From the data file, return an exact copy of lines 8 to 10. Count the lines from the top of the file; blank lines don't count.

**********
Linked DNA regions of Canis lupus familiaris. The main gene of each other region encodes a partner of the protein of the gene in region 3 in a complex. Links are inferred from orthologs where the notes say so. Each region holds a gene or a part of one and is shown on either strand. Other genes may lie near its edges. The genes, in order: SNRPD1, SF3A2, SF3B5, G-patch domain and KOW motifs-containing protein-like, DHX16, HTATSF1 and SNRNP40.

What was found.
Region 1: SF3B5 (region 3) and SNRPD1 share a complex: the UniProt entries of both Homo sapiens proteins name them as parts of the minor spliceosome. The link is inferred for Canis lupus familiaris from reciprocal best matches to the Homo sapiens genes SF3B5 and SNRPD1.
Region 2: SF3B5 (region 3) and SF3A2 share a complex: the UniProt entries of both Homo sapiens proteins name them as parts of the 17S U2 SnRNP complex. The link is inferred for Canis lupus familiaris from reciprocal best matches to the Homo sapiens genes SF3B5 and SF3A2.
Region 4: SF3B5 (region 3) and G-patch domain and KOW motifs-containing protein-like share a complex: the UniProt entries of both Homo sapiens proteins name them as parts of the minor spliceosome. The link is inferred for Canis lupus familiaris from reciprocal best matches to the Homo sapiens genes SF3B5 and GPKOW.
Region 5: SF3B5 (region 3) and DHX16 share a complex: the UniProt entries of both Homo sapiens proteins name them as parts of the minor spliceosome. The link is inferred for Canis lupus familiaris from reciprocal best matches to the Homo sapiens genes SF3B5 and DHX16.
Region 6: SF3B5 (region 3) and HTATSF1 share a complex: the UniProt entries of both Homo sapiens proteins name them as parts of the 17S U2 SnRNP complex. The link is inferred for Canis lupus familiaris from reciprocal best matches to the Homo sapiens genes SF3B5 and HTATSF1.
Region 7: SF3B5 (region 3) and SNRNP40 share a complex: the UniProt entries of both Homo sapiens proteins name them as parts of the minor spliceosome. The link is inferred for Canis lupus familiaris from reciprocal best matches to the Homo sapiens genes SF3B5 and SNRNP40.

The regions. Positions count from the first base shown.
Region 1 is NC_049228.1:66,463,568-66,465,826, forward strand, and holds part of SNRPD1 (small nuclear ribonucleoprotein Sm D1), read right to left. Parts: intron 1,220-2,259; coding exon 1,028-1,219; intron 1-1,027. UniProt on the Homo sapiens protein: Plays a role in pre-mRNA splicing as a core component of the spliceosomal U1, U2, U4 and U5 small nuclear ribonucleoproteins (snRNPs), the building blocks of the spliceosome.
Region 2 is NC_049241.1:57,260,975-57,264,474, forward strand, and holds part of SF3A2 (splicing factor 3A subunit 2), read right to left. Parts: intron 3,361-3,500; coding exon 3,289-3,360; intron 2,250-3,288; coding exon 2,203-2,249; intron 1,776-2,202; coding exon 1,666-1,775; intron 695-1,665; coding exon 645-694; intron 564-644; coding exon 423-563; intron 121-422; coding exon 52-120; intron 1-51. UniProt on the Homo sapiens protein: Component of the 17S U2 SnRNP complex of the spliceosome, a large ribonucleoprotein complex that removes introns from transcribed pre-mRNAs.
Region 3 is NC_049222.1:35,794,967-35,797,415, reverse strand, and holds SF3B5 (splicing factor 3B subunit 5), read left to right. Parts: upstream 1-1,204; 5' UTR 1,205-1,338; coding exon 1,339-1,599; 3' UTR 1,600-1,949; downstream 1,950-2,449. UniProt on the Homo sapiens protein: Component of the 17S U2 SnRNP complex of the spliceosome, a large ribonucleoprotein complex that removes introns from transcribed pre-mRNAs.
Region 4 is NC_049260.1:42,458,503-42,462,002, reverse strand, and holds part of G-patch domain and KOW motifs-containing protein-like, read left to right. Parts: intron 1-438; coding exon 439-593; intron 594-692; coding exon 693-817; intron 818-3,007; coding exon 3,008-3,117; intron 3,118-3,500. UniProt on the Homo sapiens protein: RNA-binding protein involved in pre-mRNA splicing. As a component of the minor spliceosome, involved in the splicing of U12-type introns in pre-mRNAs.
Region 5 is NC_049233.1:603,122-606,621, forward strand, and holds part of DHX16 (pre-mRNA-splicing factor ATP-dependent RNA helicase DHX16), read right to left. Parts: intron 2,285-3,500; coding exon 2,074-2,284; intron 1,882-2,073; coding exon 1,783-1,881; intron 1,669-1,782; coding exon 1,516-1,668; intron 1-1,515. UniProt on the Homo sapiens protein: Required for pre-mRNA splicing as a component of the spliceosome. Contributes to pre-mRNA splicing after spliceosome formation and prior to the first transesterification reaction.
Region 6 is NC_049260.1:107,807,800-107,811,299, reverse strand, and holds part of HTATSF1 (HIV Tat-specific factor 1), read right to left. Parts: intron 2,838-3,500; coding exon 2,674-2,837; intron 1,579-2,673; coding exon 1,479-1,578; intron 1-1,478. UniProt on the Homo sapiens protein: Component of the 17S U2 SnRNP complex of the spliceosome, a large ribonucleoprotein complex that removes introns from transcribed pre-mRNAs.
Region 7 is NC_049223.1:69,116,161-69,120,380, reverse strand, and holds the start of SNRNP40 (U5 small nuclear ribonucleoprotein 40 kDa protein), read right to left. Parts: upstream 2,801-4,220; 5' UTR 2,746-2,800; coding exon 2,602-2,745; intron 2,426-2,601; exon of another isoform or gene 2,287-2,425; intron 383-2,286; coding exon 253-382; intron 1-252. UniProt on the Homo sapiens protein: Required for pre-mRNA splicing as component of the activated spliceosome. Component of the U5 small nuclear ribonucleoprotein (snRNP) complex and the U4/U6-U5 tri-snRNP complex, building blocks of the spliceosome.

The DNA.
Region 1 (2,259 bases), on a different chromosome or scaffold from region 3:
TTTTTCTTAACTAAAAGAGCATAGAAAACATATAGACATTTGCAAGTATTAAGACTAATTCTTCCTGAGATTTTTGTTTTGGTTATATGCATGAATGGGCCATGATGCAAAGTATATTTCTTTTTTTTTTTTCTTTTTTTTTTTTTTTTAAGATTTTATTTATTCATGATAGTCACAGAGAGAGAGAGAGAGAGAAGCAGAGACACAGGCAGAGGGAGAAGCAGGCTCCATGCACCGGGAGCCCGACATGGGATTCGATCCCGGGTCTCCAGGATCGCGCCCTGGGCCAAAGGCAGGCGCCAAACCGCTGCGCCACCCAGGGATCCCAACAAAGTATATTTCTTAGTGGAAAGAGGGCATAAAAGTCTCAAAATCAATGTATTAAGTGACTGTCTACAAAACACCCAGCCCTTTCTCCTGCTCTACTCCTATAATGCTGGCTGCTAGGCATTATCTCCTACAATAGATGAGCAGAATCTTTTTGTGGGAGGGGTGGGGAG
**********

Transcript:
Region 7: SF3B5 (region 3) and SNRNP40 share a complex: the UniProt entries of both Homo sapiens proteins name them as parts of the minor spliceosome. The link is inferred for Canis lupus familiaris from reciprocal best matches to the Homo sapiens genes SF3B5 and SNRNP40.

The regions. Positions count from the first base shown.
Region 1 is NC_049228.1:66,463,568-66,465,826, forward strand, and holds part of SNRPD1 (small nuclear ribonucleoprotein Sm D1), read right to left. Parts: intron 1,220-2,259; coding exon 1,028-1,219; intron 1-1,027. UniProt on the Homo sapiens protein: Plays a role in pre-mRNA splicing as a core component of the spliceosomal U1, U2, U4 and U5 small nuclear ribonucleoproteins (snRNPs), the building blocks of the spliceosome.